Syrian Families Without Vital Aid as Humanitarian Response Faces Major Funding Shortage Ahead of Major Donor Conference

Syrian Families Without Vital Aid as Humanitarian Response Faces Major Funding Shortage Ahead of Major Donor Conference

 A huge funding shortfall is leaving thousands of Syrian children and families without essential aid, Save the Children has warned, as governments meet in Kuwait to provide aid to the region.

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Hassan, 4, walks through a makeshift tented community in Lebanon's Beka'a valley that has become home to families who have fled the conflict in neighboring Syria. Photo by Sam Tarling/Save the Children
Hassan, 4, walks through a makeshift tented community in Lebanon's Beka'a valley that has become home to families who have fled the conflict in neighboring Syria. Photo by Sam Tarling/Save the Children

WASHINGTON, D.C. (Jan. 29, 2013) — A huge funding shortfall is leaving thousands of Syrian children and families without essential aid, Save the Children has warned, as governments meet in Kuwait to provide aid to the region.

Syrian children are facing freezing temperatures, sometimes living in abandoned buildings and farms. Many have fled with their families with little or no food, some telling Save the Children staff that they even had to burn their clothes to warm themselves up.

More than 4.6 million people are in urgent need of humanitarian assistance, and refugee numbers have doubled in many places in the past few weeks.

In the face of this crisis, just 3 percent of the United Nation's $1.5 billion humanitarian appeal has been met as governments from around the world meet in Kuwait on Wednesday to offer assistance for Syria's refugees and displaced families.

"Every day, thousands of people are fleeing Syria or become displaced inside the country. Many of them literally run for their lives, escaping intensified fighting and shortages of food, medicines and fuel. They're terrified and need urgent aid," said Jasmine Whitbread, Save the Children International's Chief Executive.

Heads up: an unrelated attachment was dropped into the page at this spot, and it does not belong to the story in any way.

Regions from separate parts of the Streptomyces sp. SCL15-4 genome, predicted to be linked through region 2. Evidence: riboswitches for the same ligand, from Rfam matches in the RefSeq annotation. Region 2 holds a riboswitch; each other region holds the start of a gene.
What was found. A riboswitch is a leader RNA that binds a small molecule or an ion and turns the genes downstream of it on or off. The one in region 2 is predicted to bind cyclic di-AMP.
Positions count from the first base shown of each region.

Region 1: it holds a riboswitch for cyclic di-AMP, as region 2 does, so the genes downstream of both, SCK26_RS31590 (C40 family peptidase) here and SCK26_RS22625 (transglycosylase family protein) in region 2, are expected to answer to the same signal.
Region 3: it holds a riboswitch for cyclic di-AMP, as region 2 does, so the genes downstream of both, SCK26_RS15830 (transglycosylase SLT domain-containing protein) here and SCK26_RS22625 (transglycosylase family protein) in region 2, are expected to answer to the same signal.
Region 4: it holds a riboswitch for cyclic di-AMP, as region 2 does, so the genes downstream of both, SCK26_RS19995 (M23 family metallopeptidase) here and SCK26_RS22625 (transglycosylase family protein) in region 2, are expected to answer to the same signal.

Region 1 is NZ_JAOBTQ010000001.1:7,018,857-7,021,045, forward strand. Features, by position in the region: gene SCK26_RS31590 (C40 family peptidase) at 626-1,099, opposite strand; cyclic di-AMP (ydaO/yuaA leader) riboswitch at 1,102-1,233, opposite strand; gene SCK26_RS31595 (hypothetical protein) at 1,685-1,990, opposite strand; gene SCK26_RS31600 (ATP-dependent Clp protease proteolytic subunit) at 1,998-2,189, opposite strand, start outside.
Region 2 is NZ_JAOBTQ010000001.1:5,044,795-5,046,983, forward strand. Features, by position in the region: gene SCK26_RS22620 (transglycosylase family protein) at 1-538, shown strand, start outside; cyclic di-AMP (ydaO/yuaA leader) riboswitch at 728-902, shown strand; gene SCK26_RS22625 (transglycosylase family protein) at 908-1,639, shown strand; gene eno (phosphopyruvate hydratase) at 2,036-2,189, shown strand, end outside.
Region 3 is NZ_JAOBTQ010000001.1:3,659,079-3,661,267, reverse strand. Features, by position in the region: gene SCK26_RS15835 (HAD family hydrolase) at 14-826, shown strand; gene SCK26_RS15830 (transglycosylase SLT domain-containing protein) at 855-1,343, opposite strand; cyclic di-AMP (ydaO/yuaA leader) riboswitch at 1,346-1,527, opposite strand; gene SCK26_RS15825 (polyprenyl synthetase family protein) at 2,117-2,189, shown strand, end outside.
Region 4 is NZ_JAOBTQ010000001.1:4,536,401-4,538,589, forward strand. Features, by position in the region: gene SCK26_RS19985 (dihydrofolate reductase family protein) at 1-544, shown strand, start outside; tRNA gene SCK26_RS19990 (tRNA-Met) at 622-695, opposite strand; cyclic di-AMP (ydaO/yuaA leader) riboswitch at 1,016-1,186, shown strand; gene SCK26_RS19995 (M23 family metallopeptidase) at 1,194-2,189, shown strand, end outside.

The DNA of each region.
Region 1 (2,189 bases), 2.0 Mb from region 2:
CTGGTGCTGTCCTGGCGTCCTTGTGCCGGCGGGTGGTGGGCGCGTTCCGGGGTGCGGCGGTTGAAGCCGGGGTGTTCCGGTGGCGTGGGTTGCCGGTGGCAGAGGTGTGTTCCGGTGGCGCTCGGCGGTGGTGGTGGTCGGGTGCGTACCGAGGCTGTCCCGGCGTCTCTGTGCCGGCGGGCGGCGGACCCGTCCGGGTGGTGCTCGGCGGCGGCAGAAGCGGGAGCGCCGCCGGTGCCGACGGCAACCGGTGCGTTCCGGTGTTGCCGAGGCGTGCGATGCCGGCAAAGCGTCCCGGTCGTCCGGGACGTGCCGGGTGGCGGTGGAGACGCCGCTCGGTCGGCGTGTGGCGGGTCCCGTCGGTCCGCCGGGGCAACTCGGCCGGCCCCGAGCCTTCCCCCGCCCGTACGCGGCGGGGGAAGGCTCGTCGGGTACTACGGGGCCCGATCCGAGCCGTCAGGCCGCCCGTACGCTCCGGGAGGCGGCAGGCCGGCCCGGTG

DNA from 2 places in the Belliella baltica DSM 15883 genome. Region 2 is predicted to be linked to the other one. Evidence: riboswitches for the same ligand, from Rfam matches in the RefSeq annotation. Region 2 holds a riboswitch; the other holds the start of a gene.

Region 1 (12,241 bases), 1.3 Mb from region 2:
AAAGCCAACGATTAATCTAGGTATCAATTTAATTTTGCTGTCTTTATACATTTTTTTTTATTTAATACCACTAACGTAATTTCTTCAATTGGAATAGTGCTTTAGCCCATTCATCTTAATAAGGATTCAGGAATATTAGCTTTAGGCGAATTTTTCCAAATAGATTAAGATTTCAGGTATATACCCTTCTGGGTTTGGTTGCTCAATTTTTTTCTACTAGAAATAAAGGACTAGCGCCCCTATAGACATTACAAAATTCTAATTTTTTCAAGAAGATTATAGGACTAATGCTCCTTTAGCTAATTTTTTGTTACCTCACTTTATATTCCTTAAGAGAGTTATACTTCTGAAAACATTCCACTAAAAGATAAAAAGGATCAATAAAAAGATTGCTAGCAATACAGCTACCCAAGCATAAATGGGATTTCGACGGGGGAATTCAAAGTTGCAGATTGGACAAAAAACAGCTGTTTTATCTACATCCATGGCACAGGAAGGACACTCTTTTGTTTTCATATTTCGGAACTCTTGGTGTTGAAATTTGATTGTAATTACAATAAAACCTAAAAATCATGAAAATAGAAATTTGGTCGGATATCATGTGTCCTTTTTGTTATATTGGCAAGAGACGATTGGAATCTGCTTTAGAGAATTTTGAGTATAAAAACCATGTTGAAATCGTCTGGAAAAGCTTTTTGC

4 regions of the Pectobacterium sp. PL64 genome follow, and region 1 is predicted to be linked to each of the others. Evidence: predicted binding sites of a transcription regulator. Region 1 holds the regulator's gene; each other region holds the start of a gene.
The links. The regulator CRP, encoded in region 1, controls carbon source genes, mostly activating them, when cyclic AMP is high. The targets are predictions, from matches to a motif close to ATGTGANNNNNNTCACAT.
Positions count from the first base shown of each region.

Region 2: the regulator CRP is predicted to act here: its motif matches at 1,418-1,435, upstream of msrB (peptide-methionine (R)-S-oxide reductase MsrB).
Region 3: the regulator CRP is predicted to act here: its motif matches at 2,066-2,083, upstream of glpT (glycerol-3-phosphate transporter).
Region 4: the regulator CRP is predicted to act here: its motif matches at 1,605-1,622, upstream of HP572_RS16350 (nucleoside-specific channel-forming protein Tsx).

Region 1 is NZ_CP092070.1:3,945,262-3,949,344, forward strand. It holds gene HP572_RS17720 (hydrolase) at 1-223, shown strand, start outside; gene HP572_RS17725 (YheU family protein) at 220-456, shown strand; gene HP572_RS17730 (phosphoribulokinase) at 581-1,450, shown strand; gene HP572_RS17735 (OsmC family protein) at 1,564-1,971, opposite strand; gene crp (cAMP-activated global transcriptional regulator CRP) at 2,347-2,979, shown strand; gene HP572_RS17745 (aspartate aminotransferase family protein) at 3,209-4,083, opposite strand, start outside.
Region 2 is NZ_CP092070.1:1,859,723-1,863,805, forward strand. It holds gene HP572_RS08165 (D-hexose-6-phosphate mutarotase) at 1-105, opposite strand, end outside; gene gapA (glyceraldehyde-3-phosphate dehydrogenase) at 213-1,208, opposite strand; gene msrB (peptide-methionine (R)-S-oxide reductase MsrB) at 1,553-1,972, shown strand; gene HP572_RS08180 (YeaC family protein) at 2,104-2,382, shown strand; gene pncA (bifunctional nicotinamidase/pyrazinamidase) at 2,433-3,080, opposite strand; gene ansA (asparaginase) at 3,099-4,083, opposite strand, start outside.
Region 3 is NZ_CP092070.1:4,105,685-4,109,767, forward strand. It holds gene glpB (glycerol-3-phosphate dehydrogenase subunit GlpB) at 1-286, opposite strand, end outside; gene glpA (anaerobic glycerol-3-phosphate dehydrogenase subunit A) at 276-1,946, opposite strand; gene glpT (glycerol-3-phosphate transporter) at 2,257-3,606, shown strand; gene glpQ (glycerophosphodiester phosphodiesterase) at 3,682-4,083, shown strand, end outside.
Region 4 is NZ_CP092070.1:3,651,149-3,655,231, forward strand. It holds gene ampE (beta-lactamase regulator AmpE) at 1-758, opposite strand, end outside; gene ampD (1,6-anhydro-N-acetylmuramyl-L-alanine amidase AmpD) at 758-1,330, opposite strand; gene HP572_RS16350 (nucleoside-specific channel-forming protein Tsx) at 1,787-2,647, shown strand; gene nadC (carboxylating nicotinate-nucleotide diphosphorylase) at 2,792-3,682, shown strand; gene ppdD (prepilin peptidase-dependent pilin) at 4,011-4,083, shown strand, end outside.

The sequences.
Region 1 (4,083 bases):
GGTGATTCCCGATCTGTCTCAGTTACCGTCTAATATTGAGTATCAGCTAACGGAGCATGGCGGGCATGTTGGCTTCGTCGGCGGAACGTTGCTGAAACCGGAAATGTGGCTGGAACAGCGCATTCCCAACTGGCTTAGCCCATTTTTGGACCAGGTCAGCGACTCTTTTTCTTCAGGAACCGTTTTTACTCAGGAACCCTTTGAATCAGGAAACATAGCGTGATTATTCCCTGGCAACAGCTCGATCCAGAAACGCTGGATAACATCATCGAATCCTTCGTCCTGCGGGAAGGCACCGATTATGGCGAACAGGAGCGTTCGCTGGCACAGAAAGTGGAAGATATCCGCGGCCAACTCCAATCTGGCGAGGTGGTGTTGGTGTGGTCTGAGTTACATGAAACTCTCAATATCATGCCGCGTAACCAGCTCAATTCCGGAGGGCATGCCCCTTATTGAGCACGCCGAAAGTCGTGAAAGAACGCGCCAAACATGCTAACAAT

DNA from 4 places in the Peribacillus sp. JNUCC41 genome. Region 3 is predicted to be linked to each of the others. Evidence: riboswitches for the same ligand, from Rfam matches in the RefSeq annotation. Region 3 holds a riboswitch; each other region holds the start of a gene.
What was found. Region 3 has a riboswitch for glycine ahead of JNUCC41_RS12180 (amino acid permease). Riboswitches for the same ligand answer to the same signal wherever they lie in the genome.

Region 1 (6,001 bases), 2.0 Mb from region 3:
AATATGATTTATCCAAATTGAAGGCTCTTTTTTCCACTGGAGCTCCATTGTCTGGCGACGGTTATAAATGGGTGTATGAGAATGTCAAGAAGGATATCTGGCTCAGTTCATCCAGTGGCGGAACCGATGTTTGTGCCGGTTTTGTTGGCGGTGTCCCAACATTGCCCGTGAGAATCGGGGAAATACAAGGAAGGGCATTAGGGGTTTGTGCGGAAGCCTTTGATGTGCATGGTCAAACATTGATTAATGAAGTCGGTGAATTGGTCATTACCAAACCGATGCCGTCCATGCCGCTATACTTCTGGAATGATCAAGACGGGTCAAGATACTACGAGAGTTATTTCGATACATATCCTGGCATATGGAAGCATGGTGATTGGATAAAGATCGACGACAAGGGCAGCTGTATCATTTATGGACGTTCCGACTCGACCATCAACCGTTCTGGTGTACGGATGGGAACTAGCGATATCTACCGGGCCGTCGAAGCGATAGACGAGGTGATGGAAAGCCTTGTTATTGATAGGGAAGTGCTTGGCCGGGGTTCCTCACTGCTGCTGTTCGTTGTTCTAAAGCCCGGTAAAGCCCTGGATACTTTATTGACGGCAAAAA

"Fleeing families have suffered terribly and in many places are facing sub-zero temperatures, without shelter or warm clothes. Governments meeting in Kuwait need to give them a lifeline before it's too late."

Humanitarian needs created by the Syrian conflict have multiplied in recent weeks. This month, nearly 40,000 people have fled Syria into Jordan alone, double the number who arrived in December. Numbers of registered refugees overall have quadrupled in the past six months as the fighting intensifies.

Despite the huge cost of hosting over 700,000 refugees since the conflict began almost two years ago, countries around Syria have offered support to those who have fled.

But more funding is urgently required in order to provide lifesaving assistance to Syrian children and their families in Jordan, Lebanon, Iraq, and Turkey as well as the millions of people displaced inside Syria.

"The international aid appeal for Syria has always been massively underfunded. Funds are urgently needed as the number of families in need of help increases by the day," said Ms. Whitbread.

Save the Children is bringing vital lifesaving assistance to children and their families in Jordan, Lebanon and Iraq, reaching nearly 130,000 people across the region. The aid agency is aiming to raise $94 million, with only a third funded so far.

To donate to Save the Children's response in Syria please visit: www.savethechildren.org/syria-donate

Save the Children is the leading independent organization for children in need, with programs in more than 120 countries, including the United States. We aim to inspire breakthroughs in the way the world treats children, and to achieve immediate and lasting change in their lives by improving their health, education and economic opportunities. In times of acute crisis, we mobilize rapid assistance to help children recover from the effects of war, conflict and natural disasters. Follow us on Twitter and Facebook.

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